Individual Project (Honours)
Individual Project (Ordinary)
Industrial Placement

Electronic Optional

Communications Engineering
Signal Processing and Digital Control

Electrical Optional

Power Electronics and Electric Drives
Plant and Maintenance Systems Analysis

The information listed in this section is an overview of the academic content of the programme that will take the form of either core or option modules. Modules are designated as core or option in accordance with professional body requirements and internal academic framework review, so may be subject to change.

Assessment methods

Glynd?r University engineering courses are assessed by a range of methods including assignments, laboratory experiments, case studies, CAD and formal examinations. A combination of these will form the basis of your assessment. There are no formal examinations on the first year of the honours degrees.

Wrexham Glynd?r University is committed to supporting our students to maximise their academic potential.

We offer workshops and support sessions in areas such as academic writing, effective note-making and preparing for assignments. Students can book appointments with academic skills tutors dedicated to helping deal with the practicalities of university work. Our student support section has more information on the help available.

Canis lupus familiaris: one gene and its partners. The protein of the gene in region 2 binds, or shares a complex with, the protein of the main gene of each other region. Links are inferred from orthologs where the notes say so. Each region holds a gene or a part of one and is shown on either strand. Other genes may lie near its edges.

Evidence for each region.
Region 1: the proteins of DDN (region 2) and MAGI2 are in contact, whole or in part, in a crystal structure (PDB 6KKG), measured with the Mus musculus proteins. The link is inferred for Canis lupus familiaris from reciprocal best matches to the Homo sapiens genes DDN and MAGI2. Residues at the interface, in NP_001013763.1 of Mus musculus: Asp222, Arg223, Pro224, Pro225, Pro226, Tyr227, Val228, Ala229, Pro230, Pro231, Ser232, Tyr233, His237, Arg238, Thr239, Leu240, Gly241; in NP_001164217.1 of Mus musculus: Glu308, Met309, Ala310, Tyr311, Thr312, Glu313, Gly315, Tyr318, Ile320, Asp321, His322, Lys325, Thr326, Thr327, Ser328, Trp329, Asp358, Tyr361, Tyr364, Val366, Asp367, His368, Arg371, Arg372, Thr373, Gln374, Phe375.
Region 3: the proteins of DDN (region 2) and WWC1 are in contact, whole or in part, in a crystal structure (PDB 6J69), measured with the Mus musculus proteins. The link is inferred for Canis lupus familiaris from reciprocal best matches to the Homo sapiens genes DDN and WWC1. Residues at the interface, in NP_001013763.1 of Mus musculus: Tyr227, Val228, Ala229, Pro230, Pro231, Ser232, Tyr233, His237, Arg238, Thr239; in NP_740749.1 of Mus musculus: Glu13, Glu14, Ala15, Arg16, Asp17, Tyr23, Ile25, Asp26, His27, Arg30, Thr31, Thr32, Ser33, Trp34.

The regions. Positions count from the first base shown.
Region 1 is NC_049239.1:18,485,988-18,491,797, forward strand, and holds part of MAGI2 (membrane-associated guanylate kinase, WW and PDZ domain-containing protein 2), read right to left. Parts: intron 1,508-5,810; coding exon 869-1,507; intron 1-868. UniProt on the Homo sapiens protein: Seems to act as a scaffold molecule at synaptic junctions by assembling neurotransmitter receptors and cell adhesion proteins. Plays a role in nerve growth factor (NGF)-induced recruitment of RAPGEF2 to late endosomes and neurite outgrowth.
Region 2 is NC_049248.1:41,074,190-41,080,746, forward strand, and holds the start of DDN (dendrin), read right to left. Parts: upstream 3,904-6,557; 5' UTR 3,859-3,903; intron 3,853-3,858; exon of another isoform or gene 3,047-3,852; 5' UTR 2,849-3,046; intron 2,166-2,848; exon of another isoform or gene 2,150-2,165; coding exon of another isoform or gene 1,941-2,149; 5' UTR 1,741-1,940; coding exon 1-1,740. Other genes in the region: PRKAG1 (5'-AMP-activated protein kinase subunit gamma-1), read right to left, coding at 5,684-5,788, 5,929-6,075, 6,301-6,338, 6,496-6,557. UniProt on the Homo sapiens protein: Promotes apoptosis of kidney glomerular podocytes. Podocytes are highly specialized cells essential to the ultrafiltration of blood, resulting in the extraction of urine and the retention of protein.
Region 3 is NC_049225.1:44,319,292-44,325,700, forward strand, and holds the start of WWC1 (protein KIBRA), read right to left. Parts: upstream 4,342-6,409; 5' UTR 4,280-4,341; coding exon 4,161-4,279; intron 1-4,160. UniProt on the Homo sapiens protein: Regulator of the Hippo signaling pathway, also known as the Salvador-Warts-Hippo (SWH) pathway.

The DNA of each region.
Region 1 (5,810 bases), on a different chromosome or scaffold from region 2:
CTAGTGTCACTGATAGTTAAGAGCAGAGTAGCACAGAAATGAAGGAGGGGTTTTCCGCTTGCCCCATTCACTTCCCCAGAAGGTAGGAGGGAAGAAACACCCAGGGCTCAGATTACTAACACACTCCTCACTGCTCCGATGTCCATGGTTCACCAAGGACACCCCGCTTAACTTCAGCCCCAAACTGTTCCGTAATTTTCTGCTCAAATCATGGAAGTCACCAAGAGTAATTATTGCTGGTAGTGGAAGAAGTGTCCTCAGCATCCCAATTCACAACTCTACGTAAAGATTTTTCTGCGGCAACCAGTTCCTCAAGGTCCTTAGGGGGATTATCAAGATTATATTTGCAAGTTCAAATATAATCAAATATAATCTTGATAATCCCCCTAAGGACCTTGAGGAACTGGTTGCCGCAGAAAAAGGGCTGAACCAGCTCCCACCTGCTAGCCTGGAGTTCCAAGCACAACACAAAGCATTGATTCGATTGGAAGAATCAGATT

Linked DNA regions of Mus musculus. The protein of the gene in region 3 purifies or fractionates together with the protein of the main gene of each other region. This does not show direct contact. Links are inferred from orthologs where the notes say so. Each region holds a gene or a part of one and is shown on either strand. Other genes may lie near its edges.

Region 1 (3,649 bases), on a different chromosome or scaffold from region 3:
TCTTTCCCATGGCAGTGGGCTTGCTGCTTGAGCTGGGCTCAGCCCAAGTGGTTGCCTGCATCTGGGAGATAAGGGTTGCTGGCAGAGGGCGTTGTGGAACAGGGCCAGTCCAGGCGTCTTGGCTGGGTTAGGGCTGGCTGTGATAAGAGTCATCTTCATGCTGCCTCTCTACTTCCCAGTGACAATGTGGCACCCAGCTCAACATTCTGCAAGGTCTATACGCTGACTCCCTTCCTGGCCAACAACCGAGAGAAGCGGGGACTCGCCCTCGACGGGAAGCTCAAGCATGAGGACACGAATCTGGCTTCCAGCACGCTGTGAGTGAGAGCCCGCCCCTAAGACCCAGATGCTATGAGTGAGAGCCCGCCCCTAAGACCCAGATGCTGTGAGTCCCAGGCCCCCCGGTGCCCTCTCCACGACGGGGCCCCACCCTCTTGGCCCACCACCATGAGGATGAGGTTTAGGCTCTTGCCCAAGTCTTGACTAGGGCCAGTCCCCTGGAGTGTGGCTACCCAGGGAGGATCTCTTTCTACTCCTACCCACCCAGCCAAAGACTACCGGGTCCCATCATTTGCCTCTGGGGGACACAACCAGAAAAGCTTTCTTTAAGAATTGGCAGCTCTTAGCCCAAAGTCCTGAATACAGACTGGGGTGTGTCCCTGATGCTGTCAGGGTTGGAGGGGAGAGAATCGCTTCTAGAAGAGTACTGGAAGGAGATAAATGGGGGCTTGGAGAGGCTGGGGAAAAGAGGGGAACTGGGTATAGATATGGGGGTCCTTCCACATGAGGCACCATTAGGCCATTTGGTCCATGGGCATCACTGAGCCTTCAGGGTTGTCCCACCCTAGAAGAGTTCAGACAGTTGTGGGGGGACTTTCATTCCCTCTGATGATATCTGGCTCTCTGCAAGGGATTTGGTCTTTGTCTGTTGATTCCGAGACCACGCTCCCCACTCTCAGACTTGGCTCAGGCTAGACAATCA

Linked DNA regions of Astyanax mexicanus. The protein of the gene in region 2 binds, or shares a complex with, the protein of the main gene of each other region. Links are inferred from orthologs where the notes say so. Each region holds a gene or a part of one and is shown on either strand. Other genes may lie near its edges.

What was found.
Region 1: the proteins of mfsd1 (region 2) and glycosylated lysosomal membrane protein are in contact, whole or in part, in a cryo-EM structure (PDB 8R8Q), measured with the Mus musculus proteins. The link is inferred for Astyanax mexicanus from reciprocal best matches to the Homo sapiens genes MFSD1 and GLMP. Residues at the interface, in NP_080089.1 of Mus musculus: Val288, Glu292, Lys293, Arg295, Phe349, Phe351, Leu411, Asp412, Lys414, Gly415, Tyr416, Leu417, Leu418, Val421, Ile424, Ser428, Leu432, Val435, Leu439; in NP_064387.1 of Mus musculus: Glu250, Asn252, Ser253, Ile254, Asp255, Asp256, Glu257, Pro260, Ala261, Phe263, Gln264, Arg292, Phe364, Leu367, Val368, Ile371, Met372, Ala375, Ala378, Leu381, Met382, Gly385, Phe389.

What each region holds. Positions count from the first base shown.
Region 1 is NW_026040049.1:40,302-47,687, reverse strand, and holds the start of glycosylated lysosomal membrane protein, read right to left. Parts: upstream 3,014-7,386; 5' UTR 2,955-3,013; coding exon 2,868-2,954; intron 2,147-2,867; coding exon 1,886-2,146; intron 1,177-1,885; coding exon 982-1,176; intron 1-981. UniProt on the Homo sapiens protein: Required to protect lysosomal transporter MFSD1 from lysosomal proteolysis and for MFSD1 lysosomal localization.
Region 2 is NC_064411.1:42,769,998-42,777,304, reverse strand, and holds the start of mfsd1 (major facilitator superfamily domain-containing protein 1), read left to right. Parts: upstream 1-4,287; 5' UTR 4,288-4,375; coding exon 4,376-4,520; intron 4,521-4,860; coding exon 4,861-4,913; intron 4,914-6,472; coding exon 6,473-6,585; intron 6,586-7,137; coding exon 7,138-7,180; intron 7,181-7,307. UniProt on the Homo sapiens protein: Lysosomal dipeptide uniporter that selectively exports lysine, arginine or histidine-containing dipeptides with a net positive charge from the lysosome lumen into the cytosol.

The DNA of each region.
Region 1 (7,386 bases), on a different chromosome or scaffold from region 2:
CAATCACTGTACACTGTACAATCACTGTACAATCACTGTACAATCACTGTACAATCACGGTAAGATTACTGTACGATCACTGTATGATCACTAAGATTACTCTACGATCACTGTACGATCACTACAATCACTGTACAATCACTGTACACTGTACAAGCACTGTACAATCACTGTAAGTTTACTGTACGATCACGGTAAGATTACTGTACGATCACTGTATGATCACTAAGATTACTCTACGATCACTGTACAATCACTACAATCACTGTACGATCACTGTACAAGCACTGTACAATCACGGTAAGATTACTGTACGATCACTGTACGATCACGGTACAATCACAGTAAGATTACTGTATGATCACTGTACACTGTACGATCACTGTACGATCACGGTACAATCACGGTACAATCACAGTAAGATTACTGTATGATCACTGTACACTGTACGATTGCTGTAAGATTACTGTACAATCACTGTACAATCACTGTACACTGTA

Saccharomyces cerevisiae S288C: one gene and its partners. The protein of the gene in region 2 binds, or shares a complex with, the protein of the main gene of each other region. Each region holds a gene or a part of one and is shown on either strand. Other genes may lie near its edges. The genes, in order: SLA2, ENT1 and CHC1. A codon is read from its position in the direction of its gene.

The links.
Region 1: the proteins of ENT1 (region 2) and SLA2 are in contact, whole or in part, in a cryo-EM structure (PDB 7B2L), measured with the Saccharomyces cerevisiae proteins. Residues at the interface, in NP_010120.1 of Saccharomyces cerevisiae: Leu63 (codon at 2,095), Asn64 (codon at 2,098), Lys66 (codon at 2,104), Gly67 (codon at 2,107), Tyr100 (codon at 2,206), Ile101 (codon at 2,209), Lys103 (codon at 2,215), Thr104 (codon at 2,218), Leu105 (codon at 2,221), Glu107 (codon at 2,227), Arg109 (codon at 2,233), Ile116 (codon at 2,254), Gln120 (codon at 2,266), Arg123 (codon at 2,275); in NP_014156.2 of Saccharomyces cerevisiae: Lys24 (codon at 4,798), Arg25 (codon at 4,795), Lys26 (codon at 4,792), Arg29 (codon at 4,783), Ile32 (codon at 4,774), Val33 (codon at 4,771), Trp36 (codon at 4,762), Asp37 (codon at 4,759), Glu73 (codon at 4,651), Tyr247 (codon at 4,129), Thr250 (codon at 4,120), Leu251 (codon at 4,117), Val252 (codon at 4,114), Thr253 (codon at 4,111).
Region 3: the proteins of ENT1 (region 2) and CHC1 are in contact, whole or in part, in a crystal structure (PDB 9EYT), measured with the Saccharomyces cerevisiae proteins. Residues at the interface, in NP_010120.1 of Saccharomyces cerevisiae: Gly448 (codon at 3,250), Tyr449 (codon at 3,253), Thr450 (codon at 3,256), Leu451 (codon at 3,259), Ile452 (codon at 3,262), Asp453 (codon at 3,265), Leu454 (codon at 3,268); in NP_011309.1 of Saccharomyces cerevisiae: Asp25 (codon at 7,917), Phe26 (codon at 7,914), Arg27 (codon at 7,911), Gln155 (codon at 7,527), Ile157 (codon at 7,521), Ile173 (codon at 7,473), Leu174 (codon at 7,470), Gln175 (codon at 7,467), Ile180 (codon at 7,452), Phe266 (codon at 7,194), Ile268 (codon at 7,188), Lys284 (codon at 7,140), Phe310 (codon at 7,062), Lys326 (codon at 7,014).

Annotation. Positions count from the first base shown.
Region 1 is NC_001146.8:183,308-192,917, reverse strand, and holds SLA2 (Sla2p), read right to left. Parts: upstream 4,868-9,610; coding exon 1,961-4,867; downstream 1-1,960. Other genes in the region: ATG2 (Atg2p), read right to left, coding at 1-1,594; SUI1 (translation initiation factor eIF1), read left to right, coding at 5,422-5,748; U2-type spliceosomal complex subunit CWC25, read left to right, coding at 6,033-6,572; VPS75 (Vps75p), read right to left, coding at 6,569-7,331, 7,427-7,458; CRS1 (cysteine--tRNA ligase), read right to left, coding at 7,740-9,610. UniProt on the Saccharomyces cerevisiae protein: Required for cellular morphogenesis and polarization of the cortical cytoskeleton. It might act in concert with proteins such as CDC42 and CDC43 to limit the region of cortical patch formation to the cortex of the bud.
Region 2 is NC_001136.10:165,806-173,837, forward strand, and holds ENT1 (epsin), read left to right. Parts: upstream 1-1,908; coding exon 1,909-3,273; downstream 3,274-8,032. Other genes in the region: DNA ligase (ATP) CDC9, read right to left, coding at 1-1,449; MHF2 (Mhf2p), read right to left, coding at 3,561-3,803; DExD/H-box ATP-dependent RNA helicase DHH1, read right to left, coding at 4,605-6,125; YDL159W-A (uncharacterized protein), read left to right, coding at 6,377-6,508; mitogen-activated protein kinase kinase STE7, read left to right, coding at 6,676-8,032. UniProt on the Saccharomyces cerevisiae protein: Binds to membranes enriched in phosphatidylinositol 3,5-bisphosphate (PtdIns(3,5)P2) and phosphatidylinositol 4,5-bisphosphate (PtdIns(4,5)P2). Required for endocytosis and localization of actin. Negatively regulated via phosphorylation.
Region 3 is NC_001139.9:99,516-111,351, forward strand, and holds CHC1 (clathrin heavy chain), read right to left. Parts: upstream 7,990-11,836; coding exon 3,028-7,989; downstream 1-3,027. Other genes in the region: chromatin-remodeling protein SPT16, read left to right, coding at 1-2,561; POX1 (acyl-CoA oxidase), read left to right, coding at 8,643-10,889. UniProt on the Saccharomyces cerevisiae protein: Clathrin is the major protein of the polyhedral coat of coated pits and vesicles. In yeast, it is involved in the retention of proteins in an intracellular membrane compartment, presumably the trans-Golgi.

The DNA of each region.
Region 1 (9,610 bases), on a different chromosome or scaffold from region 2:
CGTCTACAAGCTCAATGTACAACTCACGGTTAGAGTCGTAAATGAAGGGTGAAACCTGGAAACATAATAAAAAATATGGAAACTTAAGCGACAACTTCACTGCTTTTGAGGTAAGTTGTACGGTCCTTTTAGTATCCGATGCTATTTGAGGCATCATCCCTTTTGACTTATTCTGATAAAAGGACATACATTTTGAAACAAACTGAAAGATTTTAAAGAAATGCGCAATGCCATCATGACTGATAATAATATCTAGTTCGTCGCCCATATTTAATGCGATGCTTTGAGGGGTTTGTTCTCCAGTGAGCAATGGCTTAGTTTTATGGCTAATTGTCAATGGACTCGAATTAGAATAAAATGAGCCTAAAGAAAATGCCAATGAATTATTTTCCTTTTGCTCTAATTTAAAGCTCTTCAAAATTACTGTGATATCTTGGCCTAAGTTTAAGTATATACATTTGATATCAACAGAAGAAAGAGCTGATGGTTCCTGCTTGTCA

Tuition fees

Select where you currently live to see what you'll pay:

Channel Islands
£9,000
per year
England
£9,000
per year
EU
£9,000
per year
International
£11,750
per year
Northern Ireland
£9,000
per year
Scotland
£9,000
per year
Wales
£9,000
per year

The Uni


Course location:

Wrexham

Department:

School of Applied Science, Computing and Engineering

TEF rating:

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What students say


How do students rate their degree experience?

The stats below relate to the general subject area/s at this university, not this specific course. We show this where there isn’t enough data about the course, or where this is the most detailed info available to us.

Engineering

Sorry, no information to show

This is usually because there were too few respondents in the data we receive to be able to provide results about the subject at this university.


Who studies this subject and how do they get on?

60%
UK students
40%
International students
96%
Male students
4%
Female students
86%
2:1 or above
8%
Drop out rate

Most popular A-Levels studied (and grade achieved)

C
D
D

After graduation


The stats in this section relate to the general subject area/s at this university – not this specific course. We show this where there isn't enough data about the course, or where this is the most detailed info available to us.

Electrical and electronic engineering

What are graduates doing after six months?

This is what graduates told us they were doing (and earning), shortly after completing their course. We've crunched the numbers to show you if these immediate prospects are high, medium or low, compared to those studying this subject/s at other universities.

98%
high
Employed or in further education
95%
high
Employed in a role where degree was essential or beneficial

Top job areas of graduates

66%
Engineering professionals
13%
Information technology and telecommunications professionals
9%
Science, engineering and production technicians
What do graduate employment figures really tell you?